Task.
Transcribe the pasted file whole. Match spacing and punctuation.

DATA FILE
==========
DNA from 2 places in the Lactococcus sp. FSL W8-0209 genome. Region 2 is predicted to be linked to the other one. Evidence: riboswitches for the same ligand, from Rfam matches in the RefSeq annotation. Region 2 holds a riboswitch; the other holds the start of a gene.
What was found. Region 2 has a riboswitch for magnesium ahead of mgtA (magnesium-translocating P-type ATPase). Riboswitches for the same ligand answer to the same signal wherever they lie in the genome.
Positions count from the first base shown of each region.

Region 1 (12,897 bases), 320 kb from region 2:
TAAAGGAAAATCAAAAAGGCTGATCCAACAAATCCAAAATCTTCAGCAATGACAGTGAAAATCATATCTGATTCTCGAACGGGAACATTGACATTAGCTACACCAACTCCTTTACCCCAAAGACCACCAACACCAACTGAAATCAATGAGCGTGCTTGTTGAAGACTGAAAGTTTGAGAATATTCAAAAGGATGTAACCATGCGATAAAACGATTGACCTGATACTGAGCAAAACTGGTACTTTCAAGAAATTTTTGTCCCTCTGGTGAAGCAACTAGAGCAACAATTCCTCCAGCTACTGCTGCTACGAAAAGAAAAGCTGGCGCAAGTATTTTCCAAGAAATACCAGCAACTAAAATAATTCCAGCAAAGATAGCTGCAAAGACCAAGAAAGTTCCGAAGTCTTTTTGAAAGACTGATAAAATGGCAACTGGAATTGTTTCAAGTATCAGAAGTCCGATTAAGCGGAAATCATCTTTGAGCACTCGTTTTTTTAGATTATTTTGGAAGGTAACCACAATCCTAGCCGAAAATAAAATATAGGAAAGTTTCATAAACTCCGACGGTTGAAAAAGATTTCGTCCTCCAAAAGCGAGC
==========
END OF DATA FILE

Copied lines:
DNA from 2 places in the Lactococcus sp. FSL W8-0209 genome. Region 2 is predicted to be linked to the other one. Evidence: riboswitches for the same ligand, from Rfam matches in the RefSeq annotation. Region 2 holds a riboswitch; the other holds the start of a gene.
What was found. Region 2 has a riboswitch for magnesium ahead of mgtA (magnesium-translocating P-type ATPase). Riboswitches for the same ligand answer to the same signal wherever they lie in the genome.
Positions count from the first base shown of each region.

Region 1 (12,897 bases), 320 kb from region 2:
TAAAGGAAAATCAAAAAGGCTGATCCAACAAATCCAAAATCTTCAGCAATGACAGTGAAAATCATATCTGATTCTCGAACGGGAACATTGACATTAGCTACACCAACTCCTTTACCCCAAAGACCACCAACACCAACTGAAATCAATGAGCGTGCTTGTTGAAGACTGAAAGTTTGAGAATATTCAAAAGGATGTAACCATGCGATAAAACGATTGACCTGATACTGAGCAAAACTGGTACTTTCAAGAAATTTTTGTCCCTCTGGTGAAGCAACTAGAGCAACAATTCCTCCAGCTACTGCTGCTACGAAAAGAAAAGCTGGCGCAAGTATTTTCCAAGAAATACCAGCAACTAAAATAATTCCAGCAAAGATAGCTGCAAAGACCAAGAAAGTTCCGAAGTCTTTTTGAAAGACTGATAAAATGGCAACTGGAATTGTTTCAAGTATCAGAAGTCCGATTAAGCGGAAATCATCTTTGAGCACTCGTTTTTTTAGATTATTTTGGAAGGTAACCACAATCCTAGCCGAAAATAAAATATAGGAAAGTTTCATAAACTCCGACGGTTGAAAAAGATTTCGTCCTCCAAAAGCGAGC